Wednesday, February 17, 2010


I thought I should post at least a few tracks from this band, just to give a sense of the rather wide stylistic variety in play. I finally had to conclude that, to get the full range, you have to pretty much hear the whole album. There’s just an awful lot going on here.

Which then got me curious, & so I went hunting for a little info on these guys. Only to turn up actually not very much. Here’s a hint for you, though, if you go looking: what you’ll find is some references to Malakai, but now it’s evidently Malachai. It is the same band, so I can save you that step. My thought on that is if you’re a band, maybe you don’t want to go around changing the spelling of your name. I mean, if you want to get noticed. If you like, actually want people to find you on the internet. So I’ll just put that out there. But hear:

So. But the album is called Ugly Side of Love, & it’s pretty fun stuff I'm here to tell you. Rhythmically, there’s a lot of Right-Now-This-Minute going on, but texturally we’re in yet another facet of the Capital-R Retro realm that seems to keep on cropping up all over lately. So, e.g., hip-hop beats over Hammond organ. Or, then again, vice-versa: Because it totally depends on the song. So, in the alternative, it's sometimes the drum-slash-bass that connotes the old school, albeit juxtaposed w/samples spinning. Mash mash mash.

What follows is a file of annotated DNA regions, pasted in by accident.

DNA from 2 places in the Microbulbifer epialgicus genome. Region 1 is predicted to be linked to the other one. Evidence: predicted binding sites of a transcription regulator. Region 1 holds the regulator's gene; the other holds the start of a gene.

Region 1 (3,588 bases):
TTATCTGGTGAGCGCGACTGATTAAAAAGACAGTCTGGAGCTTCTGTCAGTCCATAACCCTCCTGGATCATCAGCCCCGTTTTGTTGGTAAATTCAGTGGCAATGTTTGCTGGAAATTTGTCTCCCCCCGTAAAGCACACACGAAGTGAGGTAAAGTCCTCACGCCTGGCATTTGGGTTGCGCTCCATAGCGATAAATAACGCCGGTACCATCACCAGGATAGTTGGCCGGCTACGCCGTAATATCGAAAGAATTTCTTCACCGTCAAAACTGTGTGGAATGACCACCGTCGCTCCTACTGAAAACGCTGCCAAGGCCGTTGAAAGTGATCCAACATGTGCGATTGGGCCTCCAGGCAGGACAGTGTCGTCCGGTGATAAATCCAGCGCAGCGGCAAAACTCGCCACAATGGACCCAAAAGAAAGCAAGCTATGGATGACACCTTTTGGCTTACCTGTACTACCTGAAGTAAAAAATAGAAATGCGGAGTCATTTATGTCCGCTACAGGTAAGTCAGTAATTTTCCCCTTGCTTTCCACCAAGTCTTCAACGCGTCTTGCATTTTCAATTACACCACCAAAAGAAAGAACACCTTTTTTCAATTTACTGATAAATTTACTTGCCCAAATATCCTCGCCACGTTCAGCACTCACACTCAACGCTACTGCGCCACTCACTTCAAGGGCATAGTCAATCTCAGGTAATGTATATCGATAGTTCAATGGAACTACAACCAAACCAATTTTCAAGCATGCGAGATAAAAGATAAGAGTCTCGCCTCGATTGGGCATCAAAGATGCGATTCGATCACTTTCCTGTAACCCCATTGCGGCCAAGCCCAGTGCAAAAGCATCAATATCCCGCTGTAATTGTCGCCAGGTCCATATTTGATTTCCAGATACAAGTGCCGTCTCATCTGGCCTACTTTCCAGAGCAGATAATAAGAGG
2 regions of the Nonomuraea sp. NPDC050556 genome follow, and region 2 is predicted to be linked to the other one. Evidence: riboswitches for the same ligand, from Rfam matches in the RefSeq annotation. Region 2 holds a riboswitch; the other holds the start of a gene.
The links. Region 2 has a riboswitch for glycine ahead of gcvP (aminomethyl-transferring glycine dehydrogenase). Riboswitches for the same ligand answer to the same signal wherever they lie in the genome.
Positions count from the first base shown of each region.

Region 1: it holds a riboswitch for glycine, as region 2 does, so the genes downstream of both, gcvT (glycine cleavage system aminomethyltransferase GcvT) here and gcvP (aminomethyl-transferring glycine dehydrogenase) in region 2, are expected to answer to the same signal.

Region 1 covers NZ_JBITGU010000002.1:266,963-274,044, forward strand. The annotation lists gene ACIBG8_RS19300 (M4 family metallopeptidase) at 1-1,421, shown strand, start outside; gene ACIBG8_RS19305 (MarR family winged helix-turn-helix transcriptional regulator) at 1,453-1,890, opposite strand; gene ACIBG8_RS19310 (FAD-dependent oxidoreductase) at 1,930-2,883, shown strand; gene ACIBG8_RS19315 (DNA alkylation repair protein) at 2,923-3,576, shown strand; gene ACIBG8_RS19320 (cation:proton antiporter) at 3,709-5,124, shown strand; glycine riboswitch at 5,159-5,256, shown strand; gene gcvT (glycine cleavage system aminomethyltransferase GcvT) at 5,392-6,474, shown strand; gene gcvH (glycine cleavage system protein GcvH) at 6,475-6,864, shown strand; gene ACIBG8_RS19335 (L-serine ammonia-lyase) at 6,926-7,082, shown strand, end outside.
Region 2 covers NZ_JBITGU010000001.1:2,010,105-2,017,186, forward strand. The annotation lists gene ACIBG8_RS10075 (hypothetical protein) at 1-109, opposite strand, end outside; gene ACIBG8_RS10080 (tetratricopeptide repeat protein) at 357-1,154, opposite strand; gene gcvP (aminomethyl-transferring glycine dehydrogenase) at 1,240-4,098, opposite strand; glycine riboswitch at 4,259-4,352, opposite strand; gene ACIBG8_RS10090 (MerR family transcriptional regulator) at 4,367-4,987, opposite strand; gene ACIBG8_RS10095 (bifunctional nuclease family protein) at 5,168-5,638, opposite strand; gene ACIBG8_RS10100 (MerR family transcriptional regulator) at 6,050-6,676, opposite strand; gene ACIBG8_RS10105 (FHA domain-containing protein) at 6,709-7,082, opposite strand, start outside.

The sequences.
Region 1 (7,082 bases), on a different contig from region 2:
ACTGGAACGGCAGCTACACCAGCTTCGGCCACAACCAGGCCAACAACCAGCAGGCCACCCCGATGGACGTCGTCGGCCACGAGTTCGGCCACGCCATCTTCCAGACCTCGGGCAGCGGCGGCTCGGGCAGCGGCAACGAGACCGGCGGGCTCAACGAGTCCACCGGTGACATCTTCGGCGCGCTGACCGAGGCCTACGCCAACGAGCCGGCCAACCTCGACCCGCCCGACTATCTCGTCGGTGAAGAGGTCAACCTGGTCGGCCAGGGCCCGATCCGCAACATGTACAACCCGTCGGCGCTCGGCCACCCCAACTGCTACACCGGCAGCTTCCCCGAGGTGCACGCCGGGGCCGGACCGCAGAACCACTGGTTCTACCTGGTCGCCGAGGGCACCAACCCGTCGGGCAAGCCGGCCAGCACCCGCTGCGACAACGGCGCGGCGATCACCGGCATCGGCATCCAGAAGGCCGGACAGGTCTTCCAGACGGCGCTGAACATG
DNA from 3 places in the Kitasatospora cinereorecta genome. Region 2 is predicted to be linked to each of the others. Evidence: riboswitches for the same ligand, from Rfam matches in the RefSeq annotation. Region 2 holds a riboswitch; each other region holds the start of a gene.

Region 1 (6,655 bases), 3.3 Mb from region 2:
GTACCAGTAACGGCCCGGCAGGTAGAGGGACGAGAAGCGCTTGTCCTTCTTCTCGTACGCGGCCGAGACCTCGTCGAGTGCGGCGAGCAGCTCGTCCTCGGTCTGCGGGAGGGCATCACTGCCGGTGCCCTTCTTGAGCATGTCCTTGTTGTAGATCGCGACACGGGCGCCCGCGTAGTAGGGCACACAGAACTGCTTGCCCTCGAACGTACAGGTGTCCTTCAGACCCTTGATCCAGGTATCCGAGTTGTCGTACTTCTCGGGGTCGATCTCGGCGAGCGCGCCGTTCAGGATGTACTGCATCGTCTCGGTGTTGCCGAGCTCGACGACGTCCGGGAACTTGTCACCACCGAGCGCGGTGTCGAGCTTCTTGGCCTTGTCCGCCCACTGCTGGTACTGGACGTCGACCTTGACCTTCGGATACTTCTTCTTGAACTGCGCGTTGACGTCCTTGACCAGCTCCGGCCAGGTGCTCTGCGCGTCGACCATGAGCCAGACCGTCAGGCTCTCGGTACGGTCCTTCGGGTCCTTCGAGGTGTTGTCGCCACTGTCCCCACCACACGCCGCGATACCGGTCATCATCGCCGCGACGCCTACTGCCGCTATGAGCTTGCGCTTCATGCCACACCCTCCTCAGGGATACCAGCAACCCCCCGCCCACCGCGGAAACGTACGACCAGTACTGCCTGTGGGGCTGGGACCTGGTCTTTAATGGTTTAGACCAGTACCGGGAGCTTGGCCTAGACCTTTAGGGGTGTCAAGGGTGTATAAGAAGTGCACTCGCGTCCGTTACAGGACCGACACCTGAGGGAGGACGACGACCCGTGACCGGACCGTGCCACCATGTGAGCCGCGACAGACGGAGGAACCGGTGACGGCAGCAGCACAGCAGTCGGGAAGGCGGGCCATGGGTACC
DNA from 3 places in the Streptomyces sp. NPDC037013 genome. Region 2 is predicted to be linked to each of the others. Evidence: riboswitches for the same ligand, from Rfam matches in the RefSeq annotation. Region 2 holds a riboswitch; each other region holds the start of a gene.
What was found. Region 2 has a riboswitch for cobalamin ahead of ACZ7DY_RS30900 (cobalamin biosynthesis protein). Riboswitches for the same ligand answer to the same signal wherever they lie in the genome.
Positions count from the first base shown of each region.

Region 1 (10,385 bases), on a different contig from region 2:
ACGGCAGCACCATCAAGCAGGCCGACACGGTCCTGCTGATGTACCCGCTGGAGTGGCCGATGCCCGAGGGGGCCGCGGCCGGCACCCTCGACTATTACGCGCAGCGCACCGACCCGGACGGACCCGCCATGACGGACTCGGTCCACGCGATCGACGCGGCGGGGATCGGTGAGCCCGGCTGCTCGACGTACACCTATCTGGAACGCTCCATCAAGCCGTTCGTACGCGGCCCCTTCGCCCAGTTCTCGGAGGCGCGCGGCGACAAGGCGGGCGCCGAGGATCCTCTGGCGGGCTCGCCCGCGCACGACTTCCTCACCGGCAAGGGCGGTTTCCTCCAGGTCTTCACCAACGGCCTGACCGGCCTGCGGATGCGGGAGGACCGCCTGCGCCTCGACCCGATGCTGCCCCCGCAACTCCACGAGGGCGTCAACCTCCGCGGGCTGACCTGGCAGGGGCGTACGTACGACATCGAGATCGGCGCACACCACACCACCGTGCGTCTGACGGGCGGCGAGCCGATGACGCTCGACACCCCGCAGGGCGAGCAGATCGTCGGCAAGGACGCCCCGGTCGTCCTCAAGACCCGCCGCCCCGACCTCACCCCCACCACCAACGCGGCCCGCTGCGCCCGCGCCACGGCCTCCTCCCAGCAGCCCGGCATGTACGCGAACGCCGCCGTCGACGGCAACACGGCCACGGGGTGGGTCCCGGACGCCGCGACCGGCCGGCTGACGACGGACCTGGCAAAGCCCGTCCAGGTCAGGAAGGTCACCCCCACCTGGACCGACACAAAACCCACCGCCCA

I definitely hear a lot of a nineteen-sixties flavor here, even if I can’t always seem to identify why exactly. The 1st track, “Warriors” did strike me as kind of a butched-up West Side Story kind of thing for a minute there. By the time I got to “Snowflake,” I was thinking Psychedelic, like as in Disraeli Gears or something. Which I’ll just go ahead & link to for the benefit of the youngsters in the house who have no independent recollection of E-major chords wielded like blunt hammers by so-stoned bad boys in creepy paisley silk. Yeah. Just let that settle in for a moment. Then hear this:

OK, but then, just when you think you have this band figured out, there are also all of these Trip-Hop-ish sort of Portishead-y bits.

Which I love. & so, I'll say that the segues from one song to another are frequently incongruous. Almost, sometimes, like listening to a mix tape but of course you’re not. & the common thread, to the extent there is one, is just this sort of broadly-sketched, um, trippiness.

Now, I can’t claim to have listened to any Sixties Psychedelic Music in recent memory (I could have done before writing this, if only I had actually wanted to, which I so didn't), but my recollection is that SPM (as I'll now call it) could never be nearly as sexy as it so obviously wanted to be. & why? Because the drumming (I am sorry) just didn’t swing. It marched. Lockstep. The critical difference here between then & the Then being referenced here now is, not surprisingly, the respective foundational rhythms. So here is Malachai re-imagining that earlier, simpler (yes, I am being ironic, hello?) time, but the maybe Key difference is that hip-hop has now occurred in the interim. &, antecedently, so has Funk. Not that this music is explicitly either, I'm not saying that. But the points of reference are well & clearly laid out. & Malachai swaggers hugely, right down the center of the aisle.

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